Tarik answered by taking from under his mantle the foot of emerald which he had removed, and which just matched the others.

"You may learn now," he said to the caliph, "which of us is the truth-teller. Here is the lost leg of the table. I found the table and kept this for evidence. It is the same with most of the treasures Musa has shown you. It was I who won them and captured the cities in which they were found. Ask any of these soldiers if I speak the truth or not."

These words were ruinous to Musa. The table had revenged its finder. If Musa had lied in this case, he had lied in all. So held the angry caliph, who turned upon him with bitter abuse, calling him thief and liar, and swearing by Allah that he would crucify him. In the end he ordered the old man, fourscore years of age, corpulent and asthmatic, to be exposed to the fierce sun of Syria for a whole summer's day, and bade his brother Omar to see that the cruel sentence was executed.

Until high noon had passed the old warrior stood under the scorching solar rays, his blood at length seeming to boil in his veins, while he sank suffocated to the earth. Death would soon have ended his suffering had not Omar, declaring "that he had never passed a worse day in his life," prevailed upon the caliph to abridge his punishment.

Bent upon his utter ruin, the vindictive Soliman laid upon him the enormous fine of four million and thirty thousand dinars, equal to about ten million dollars. His sons were left in power in Spain that they might aid him in paying the fine. Great as the sum was, Musa, by giving up his own fortune, by the aid of his sons in Africa and Spain, and by assistance from his friends, succeeded in obtaining it. But even this did not satisfy the caliph, who now banished him to his birthplace, that his early friends might see and despise him in his ruin. He even determined to destroy his sons, that the whole family might be rooted out and none be left in whose veins the blood of Musa ran.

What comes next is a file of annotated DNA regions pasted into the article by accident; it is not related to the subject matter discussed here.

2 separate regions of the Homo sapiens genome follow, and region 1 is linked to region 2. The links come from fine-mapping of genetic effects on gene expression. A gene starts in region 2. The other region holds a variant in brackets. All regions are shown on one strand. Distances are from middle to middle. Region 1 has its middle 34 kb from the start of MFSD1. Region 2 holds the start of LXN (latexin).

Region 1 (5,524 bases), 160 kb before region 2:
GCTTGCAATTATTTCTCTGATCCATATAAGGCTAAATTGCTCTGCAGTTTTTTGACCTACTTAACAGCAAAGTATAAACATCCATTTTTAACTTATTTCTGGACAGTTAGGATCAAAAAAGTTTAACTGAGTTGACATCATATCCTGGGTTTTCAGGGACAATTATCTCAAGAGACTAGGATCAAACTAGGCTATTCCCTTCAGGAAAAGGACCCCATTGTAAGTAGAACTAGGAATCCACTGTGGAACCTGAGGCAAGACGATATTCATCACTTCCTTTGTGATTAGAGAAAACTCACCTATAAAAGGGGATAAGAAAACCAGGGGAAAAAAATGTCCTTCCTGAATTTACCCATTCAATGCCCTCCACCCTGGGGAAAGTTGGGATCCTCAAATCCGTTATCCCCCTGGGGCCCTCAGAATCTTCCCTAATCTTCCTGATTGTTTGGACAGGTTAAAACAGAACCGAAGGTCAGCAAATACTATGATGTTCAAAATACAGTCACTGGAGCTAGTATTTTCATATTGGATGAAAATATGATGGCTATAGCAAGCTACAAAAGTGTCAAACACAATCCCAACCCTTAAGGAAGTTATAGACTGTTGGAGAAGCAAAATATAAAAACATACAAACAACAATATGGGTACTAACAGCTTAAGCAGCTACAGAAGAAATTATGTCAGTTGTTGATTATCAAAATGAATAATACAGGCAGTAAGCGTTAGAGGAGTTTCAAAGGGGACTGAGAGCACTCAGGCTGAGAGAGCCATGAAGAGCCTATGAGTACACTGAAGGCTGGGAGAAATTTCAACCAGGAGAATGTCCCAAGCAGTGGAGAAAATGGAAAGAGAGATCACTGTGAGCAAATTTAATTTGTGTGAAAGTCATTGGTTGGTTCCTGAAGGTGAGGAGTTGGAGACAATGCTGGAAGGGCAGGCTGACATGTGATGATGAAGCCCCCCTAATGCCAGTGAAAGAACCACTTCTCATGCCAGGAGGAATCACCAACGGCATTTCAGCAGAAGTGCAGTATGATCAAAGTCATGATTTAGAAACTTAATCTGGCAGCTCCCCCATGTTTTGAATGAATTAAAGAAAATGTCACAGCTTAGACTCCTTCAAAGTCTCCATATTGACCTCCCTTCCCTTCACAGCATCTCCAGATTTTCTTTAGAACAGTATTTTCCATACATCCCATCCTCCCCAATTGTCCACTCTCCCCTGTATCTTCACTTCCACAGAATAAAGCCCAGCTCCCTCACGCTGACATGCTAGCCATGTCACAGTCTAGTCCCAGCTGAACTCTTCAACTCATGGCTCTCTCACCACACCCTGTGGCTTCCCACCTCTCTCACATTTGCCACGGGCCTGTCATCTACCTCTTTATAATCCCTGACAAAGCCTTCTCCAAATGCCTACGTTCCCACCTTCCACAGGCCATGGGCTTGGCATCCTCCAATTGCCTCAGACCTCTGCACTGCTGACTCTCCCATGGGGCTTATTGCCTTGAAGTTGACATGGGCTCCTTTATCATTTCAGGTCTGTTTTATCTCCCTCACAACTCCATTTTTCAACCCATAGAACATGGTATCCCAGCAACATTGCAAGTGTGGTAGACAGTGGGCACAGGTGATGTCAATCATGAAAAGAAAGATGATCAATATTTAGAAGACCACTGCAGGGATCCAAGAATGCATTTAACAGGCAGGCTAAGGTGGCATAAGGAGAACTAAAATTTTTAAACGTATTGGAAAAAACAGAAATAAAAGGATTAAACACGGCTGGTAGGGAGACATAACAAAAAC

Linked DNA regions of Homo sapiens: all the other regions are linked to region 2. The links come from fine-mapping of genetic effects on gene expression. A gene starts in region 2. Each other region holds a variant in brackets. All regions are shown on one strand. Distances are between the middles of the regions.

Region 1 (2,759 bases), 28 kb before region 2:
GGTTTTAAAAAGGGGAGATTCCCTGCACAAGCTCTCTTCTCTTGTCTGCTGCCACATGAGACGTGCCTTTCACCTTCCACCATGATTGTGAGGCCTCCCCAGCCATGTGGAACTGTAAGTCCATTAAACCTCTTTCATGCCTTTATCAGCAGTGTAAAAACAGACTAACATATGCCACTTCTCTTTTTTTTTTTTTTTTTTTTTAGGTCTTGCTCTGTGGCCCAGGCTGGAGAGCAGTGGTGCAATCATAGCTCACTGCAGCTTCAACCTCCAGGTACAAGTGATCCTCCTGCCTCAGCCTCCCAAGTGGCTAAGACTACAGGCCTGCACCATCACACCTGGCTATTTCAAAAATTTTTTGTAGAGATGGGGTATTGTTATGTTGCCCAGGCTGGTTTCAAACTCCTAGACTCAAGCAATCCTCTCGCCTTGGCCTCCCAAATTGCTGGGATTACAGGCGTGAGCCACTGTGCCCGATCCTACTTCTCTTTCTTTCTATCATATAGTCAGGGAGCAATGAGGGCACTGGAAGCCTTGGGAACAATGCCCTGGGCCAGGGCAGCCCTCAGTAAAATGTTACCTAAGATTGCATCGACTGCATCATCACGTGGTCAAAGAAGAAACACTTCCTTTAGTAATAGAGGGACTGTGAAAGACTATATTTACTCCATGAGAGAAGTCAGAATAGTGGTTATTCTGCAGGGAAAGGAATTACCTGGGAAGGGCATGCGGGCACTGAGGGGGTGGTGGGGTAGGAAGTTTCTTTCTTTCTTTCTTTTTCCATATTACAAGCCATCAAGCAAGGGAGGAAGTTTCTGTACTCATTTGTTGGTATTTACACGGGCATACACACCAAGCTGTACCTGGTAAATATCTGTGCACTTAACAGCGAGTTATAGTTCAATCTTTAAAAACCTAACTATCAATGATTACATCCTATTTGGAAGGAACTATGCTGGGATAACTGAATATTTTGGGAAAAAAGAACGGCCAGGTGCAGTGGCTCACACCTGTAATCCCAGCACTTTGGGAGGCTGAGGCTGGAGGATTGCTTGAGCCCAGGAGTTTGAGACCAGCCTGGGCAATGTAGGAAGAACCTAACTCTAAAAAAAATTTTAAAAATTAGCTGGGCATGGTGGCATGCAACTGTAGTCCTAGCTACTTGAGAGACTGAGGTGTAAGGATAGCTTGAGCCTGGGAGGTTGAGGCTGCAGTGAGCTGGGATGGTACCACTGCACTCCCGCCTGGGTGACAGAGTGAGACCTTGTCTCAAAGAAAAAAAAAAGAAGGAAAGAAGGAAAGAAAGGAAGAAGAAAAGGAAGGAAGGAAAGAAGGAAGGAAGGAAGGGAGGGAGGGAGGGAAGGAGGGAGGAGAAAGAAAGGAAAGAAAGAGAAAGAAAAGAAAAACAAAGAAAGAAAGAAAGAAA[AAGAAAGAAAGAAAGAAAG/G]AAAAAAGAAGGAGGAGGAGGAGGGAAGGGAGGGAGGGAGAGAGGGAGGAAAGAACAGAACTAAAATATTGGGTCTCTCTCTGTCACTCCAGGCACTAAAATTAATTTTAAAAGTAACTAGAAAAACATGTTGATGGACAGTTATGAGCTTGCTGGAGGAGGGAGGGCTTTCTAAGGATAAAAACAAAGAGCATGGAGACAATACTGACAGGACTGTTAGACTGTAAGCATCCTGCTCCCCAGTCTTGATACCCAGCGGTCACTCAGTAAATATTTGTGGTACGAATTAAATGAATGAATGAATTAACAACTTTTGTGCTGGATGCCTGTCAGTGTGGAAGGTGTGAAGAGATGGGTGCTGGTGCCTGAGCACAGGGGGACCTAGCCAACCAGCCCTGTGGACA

The ablest of these sons, Abdul-Aziz, had been left in chief command over Spain. Thither the caliph sent orders for his death. Much as the young ruler was esteemed, wisely as he had ruled, no one thought of questioning an order of the Commander of the Faithful, the mighty autocrat of the great Arabian empire, and the innocent Abdul was assassinated by some who had been among his chief friends. His head was then cut off, embalmed, and sent to Soliman, before whom it was laid, enclosed in a casket of precious wood.

Sending for Musa, the vindictive caliph had the casket opened in his presence, saying, as the death-like features appeared, "Do you know whose head that is?"

The answer of Musa was a pathetic one. Never was there a Moslem, he said, who less deserved such a fate; never a man of milder heart, braver soul, or more pious and obedient disposition. In the end the poor old man broke down, and he could only murmur,

"Grant me his head, O Commander of the Faithful, that I may shut the lids of his eyes."

"Thou mayest take it," was Soliman's reply.

And so Musa left the caliph's presence, heart-broken and disconsolate. It is said that before he died he was forced to beg his bread. Of Tarik we hear no more. He had fully repaid Musa for his injustice, but the caliph, who perhaps feared to let any one become too great, failed to restore him to his command, and he disappeared from history. The cruel Soliman lived only a year after the death of the victim of his rage. He died in 717, of remorse for his injustice to Musa, say some, but the record of history is that he was defeated before Constantinople and died of grief.

Thus ends our story of the table of Solomon. It brought good to none who had to do with it, and utter disaster to him who had made it an agent of falsehood and avarice. Injustice cannot hope to hide itself behind a talisman.